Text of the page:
BEIJING (Reuters) - Religious matters in China cannot be controlled by foreigners, Beijing’s seniormost official for religion wrote in a Communist Party journal, amid talks with the Vatican to resolve a dispute over the appointment of Catholic bishops.
Pope Francis had voiced optimism in June that ties between the Vatican and China were improving, as the two sides were in advanced talks to settle one of the biggest obstacles to resuming diplomatic ties that were cut almost 70 years ago.
Catholics in China are split between those in “underground” communities that recognise the pope and those belonging to a state-controlled Catholic Patriotic Association where bishops are appointed by the government in collaboration with local Church communities.
While restoring diplomatic relations were not part of the ongoing talks, full relations would give the Church a legal framework to look after all of China’s estimated 12 million Catholics and move on to focus on Catholic growth in a country where Protestant churches are already growing fast.
The Vatican currently maintains full diplomatic ties with Taiwan, not China, which views Taiwan as merely a wayward province.
Writing in the latest issue of the bi-monthly Communist Party theoretical journal Qiushi, or Seeking Truth, Wang Zuoan, director of the State Administration for Religious Affairs, said China had to remain in charge on religious matters.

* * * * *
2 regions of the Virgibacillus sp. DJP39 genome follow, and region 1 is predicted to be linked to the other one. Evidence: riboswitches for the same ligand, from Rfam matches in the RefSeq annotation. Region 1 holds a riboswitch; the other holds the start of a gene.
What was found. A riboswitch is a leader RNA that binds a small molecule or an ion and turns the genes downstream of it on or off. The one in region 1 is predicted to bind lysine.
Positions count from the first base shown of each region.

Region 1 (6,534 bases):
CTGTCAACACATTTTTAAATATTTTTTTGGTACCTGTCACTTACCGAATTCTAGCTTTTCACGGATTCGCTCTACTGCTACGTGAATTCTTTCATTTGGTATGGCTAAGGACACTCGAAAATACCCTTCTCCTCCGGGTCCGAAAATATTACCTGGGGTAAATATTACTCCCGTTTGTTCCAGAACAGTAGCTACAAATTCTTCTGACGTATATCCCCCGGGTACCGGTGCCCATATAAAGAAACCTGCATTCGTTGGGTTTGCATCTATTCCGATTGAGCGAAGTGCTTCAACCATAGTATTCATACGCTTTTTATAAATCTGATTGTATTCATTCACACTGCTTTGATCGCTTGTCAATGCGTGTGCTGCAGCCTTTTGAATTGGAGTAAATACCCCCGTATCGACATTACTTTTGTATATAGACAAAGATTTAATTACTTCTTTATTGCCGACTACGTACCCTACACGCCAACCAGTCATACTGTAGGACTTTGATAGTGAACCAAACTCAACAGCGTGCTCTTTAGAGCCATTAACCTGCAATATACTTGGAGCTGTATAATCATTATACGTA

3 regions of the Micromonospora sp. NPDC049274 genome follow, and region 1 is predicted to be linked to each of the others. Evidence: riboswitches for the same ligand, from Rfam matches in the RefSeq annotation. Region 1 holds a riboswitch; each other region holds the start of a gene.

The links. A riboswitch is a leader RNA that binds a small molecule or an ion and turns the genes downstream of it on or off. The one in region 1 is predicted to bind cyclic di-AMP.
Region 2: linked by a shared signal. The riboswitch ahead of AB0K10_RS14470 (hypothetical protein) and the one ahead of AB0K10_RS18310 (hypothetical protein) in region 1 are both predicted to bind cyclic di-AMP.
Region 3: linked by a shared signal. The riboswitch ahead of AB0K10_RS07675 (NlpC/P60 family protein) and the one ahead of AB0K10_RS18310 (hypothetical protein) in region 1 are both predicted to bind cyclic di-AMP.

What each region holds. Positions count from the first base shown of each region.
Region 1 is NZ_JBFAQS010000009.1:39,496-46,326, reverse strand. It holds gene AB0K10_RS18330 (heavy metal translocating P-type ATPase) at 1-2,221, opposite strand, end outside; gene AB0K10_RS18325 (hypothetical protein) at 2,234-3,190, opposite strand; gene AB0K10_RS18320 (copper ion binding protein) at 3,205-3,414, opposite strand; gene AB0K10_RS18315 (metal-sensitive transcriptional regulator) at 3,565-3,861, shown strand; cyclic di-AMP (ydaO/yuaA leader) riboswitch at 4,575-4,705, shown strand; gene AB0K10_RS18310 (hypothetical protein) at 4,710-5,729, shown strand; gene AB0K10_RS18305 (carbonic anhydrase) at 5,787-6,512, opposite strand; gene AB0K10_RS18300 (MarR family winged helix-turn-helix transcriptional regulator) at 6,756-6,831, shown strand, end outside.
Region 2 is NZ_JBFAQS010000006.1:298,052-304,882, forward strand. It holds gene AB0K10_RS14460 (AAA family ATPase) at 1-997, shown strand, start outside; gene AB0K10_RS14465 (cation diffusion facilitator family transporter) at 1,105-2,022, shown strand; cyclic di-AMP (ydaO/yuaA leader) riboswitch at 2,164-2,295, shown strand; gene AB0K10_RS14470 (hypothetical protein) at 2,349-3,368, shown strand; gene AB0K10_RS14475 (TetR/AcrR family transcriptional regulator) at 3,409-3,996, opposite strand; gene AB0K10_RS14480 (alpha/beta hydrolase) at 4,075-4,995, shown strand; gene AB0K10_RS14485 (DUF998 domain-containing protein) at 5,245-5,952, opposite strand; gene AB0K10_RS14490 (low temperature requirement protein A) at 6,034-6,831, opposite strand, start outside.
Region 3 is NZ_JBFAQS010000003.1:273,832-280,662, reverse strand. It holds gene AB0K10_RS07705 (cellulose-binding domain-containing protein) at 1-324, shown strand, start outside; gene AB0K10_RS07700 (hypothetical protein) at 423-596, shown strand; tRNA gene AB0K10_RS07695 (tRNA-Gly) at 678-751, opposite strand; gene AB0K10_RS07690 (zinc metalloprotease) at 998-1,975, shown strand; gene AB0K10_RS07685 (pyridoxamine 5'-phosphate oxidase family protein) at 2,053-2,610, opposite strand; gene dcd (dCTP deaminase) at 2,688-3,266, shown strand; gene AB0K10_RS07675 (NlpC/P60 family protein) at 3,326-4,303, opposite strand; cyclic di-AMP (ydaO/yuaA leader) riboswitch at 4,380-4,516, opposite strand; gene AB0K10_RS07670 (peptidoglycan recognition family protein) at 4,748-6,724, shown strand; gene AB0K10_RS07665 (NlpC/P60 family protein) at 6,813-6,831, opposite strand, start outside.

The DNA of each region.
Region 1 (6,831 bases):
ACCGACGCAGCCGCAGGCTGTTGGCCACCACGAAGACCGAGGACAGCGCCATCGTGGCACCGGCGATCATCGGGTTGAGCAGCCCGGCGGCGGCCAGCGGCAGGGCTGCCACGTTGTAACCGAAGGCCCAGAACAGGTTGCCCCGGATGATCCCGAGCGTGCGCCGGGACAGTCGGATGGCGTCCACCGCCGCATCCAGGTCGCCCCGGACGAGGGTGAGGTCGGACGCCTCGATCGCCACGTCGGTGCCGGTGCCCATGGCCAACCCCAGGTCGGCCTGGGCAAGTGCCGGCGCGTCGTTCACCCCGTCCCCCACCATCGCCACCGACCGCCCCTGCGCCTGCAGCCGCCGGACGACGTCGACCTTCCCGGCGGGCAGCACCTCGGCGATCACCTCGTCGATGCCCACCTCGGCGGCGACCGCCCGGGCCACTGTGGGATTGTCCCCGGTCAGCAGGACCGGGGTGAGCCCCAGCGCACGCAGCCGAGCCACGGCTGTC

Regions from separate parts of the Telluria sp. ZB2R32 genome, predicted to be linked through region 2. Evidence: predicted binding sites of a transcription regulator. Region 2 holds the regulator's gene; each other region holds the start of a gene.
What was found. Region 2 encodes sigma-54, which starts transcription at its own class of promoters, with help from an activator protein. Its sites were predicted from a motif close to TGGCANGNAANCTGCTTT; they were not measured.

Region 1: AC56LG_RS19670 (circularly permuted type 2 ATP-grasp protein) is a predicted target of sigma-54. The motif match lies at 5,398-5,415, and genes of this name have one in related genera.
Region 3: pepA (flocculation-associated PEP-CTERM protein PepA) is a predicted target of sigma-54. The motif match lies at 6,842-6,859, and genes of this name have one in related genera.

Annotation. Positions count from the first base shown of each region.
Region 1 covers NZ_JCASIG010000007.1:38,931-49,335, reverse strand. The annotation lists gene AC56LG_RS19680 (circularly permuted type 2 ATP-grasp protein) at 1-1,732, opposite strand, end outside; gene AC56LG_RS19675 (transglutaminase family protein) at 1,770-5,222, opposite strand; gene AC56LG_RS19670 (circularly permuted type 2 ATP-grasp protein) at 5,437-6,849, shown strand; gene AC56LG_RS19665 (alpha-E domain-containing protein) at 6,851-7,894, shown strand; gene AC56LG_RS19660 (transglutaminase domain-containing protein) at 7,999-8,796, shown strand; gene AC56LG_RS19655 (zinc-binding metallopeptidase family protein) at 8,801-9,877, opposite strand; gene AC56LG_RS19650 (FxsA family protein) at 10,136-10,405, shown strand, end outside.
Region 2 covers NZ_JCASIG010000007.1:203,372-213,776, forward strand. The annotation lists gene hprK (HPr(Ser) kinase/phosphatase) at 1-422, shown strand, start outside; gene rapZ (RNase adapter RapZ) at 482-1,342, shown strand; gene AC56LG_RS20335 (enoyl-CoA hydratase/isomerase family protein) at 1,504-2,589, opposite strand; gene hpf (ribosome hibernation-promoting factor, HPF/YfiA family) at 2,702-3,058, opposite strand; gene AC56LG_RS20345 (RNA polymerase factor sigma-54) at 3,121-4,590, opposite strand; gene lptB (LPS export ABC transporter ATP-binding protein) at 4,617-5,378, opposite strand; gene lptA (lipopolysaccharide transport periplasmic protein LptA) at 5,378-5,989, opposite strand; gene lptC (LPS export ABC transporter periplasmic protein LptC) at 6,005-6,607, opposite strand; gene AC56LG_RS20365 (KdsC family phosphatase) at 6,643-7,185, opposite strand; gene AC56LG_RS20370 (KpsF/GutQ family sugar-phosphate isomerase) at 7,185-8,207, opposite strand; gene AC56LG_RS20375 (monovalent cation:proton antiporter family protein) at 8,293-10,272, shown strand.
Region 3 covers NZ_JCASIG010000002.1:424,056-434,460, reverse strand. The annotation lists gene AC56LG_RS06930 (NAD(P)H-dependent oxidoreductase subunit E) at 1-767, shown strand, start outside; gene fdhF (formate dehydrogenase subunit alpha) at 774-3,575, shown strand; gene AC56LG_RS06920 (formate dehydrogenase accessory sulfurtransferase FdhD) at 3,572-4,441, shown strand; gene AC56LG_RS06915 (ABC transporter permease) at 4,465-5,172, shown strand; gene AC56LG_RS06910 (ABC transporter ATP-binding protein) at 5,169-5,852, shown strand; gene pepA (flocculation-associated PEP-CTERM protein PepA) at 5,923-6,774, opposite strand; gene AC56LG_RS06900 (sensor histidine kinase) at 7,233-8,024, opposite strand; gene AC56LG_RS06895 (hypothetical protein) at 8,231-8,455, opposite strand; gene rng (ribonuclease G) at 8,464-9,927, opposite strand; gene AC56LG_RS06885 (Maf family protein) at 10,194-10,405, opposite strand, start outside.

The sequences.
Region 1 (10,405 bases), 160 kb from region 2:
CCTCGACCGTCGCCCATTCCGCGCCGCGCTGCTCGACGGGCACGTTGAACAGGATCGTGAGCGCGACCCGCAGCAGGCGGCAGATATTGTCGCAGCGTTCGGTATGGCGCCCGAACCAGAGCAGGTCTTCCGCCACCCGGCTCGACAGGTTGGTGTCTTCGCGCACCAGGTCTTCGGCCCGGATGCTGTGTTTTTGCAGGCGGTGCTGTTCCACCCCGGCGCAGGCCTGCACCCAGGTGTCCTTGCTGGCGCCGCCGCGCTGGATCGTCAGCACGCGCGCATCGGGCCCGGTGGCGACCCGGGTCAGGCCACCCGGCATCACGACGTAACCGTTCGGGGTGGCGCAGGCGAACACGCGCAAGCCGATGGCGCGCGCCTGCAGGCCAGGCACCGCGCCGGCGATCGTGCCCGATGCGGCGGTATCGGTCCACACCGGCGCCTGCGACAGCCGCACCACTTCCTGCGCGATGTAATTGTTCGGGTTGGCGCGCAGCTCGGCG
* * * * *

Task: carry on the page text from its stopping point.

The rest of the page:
“There is no affiliate relationship between our country’s religions and foreign religions. Our country’s religious groups and religious matters do not accept domination by foreign forces,” Wang wrote, without making direct reference to any religion or the talks with the Vatican.
Religion in China has to follow the principle of “Sinification” under the guidance of the party, he added.
China’s constitution proclaims freedom of belief, but in reality the officially atheist ruling Communist Party keeps a tight rein over all religious groups, an area of frequent concern for Western governments and rights groups.
Wang said that China guaranteed the rights of believers, and that it was wrong to believe religion could be left free of government supervision or that it should be forcefully curbed or even wiped out.
Still, religion should not be allowed to interfere in administrative, legal or education matters, he added.
“The separation of government and religion must be upheld,” Wang wrote.
Reporting by Ben Blanchard; Editing by Simon Cameron-Moore